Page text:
And it’s okay to not have talking between songs. Switch it up by taking the applause then jumping right into the next song. Break the pattern. Add surprise and variety and you’ll keep your audience and students engaged.
Look, YOU may be goddess’s gift to music and love to sit through a 45-minute long symphonic rendition of anything, but your students, their parents, and your admin are probably not. If there isn’t something more than just music going on, their going to drift away from you.
Think about each song on your program and ask yourself: how can I make this one special? Can you have a soloist stand up? Can you have someone sing? Can you add actions? Or a projection? Or some kind of movement? Or a visual element of some kind?
At the program I just did this week with my K-2 kiddos I used all of the following:
• actions [from simple hand movements to full-body movement]
• audience participation [they helped select song lyrics, actions, made them try out the tricky lyrics, and some even came up and let us sing to them]
• video projection
• confetti poppers
• movement up and down the front of the stage
Now, not all of that will be appropriate for my community concert band performance…but that’s a whole different audience entirely! Will I still integrate some type of novelty? YOU BET! Because as much as my audience may remember one or two songs on the program, I want to give them something they will never forget.
That’s just how I roll…and how you should, too.
But don’t take my word for it. Check out this episode of the Music Ed Mentor Podcast where Ryan Guth offers some of the same advice.
Your length is too long.
If you’re longer than an hour, you have enough for two concerts. I put on 4 programs a year at my school and 3 of them I try to shoot for 45 minutes. Total. The 4th I may push to an hour because it’s Christmas and we bring in the baby Jesus and do this whole nativity scene thing so yeah…that ones’ a bit longer. I also incorporate all of the students in all 9 grades. Whew!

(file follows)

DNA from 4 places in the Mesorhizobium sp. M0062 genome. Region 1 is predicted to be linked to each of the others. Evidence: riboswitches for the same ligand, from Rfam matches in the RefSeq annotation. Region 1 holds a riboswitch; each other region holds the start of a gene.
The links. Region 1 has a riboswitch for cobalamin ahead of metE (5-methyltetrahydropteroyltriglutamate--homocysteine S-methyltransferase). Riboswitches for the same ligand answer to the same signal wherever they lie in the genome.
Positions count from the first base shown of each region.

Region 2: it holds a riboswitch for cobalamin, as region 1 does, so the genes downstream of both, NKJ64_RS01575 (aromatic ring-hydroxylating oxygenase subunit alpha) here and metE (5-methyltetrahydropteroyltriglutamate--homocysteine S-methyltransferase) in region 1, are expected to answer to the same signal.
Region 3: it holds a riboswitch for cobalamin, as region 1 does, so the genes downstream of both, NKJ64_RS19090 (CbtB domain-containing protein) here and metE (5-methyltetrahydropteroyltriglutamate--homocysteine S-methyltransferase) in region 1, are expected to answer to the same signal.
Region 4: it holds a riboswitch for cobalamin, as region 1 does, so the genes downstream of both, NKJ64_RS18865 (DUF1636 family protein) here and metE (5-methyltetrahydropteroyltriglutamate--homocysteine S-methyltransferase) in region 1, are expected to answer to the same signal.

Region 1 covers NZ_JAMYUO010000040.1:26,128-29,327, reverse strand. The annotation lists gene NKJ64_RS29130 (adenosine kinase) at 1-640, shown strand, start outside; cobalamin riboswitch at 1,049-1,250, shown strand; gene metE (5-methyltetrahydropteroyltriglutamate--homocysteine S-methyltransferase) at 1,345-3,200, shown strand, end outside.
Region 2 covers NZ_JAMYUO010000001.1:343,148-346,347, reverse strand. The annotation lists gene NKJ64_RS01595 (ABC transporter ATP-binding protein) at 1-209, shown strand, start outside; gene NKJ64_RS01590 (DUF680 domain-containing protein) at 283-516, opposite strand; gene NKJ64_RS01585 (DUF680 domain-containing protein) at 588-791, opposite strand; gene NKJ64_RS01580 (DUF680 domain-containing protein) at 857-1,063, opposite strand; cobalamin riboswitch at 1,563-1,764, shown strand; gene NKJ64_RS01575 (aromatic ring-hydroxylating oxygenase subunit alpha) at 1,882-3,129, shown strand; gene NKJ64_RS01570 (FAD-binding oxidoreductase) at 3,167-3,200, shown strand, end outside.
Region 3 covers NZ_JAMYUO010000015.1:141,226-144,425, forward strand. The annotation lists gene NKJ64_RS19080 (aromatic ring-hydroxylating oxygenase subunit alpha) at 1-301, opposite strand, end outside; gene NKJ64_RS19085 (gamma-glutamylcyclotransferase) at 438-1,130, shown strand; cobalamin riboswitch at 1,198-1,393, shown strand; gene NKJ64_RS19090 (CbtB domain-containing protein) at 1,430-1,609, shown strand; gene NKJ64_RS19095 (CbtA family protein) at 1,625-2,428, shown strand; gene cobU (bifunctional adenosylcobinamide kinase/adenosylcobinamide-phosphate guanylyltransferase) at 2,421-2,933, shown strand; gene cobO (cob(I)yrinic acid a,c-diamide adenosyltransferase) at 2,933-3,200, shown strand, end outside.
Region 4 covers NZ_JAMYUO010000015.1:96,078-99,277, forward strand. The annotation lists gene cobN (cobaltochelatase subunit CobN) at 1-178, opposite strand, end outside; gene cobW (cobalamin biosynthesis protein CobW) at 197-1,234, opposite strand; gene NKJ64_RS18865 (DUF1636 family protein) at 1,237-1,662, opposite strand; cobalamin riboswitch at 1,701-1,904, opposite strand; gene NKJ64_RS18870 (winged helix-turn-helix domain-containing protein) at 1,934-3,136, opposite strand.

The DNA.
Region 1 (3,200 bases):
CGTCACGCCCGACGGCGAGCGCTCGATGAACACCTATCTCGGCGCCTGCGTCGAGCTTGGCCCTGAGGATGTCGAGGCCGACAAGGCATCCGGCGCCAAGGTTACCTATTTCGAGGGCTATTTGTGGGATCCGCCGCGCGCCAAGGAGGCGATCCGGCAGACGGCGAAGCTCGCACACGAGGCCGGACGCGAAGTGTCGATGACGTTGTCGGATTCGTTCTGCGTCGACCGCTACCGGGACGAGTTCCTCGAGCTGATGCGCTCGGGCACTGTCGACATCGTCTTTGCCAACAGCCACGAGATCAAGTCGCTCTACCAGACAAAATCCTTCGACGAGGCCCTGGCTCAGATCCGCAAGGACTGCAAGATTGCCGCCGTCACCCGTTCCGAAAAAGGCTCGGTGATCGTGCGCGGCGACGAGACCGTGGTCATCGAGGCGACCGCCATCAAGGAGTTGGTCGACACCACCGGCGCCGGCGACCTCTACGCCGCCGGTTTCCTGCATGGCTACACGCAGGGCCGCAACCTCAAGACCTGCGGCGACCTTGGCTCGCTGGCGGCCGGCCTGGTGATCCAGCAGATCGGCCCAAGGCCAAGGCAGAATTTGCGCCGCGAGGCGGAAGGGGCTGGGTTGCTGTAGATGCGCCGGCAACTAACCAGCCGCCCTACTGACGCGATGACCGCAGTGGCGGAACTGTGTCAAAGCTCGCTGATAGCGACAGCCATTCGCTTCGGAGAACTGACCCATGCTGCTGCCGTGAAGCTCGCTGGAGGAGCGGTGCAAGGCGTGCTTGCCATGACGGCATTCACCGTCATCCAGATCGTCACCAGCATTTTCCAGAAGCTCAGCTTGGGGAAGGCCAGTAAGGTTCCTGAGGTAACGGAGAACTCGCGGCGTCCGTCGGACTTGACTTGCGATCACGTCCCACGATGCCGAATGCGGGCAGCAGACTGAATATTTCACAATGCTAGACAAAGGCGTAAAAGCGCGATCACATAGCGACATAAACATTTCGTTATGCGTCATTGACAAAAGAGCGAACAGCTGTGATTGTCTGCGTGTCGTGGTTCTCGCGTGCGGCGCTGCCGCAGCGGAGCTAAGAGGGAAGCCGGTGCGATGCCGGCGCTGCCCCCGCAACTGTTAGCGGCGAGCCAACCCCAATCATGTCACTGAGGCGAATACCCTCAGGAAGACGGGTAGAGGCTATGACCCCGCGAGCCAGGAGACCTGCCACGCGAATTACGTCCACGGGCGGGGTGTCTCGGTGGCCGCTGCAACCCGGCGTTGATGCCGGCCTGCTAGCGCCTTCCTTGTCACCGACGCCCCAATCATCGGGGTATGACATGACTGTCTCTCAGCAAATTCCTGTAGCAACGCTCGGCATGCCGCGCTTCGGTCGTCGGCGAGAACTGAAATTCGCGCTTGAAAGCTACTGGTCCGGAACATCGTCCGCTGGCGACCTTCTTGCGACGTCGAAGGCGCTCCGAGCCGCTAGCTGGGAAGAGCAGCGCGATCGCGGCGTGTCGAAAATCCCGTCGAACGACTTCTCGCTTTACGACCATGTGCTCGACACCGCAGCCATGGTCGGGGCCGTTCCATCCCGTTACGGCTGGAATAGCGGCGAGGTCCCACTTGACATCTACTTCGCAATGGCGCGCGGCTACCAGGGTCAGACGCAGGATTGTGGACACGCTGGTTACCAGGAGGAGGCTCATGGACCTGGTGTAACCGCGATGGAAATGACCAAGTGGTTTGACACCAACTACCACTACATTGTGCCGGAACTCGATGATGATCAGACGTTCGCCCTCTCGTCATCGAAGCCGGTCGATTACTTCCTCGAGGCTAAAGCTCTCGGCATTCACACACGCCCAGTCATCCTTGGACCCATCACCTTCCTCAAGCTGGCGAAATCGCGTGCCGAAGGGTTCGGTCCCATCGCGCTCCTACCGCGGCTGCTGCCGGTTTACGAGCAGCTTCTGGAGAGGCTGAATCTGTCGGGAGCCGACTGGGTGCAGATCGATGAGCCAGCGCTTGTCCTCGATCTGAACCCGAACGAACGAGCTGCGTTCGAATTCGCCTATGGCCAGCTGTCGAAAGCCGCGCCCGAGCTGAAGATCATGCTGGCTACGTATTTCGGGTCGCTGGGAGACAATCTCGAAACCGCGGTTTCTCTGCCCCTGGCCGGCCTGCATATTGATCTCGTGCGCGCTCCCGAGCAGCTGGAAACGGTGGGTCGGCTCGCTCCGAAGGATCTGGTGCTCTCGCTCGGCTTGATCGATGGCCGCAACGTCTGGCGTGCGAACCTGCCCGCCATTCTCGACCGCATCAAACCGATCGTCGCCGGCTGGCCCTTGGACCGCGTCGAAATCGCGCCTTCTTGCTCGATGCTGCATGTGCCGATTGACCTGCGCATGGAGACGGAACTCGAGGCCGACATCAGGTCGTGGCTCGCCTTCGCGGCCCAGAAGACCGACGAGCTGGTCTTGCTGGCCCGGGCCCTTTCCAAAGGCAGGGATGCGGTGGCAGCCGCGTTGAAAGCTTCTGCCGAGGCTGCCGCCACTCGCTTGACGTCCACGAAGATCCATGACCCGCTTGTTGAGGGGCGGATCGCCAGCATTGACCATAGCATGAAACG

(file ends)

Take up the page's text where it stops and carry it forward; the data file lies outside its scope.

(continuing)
But seriously. We’ve been trained by the almighty TV that episodes are over in 21 minutes of action. We are given commercials every 8 minutes. And each commercial is no more than 60 seconds. 90% or more of our media is accessible on-demand. We have low attention spans so please understand that you need to keep it short, relevant, and enjoyable.
Want to fit in more grades, ensembles, music? Make another concert.
You’re missing the point.
Why do we put on concerts? Or performances of any kind, really?
You probably say what I would have 20 years ago: It’s to demonstrate for an audience what our students can do while also teaching them to be performers.
Yes! This is true! 100%.
But it’s not just those reasons. Performances also serve our stakeholders [think about pep band, parade marching, Veteran’s Day programs…so many ways to SERVE]. It’s a way for the public to connect with the school. It’s a stage for our own advocacy. It’s a chance for you to show off a little, too.
So use this platform that you’re given to do more than just show off your student’s impressive skills. Leverage the opportunity for all you got, and for heaven’s sake…have fun while you do it!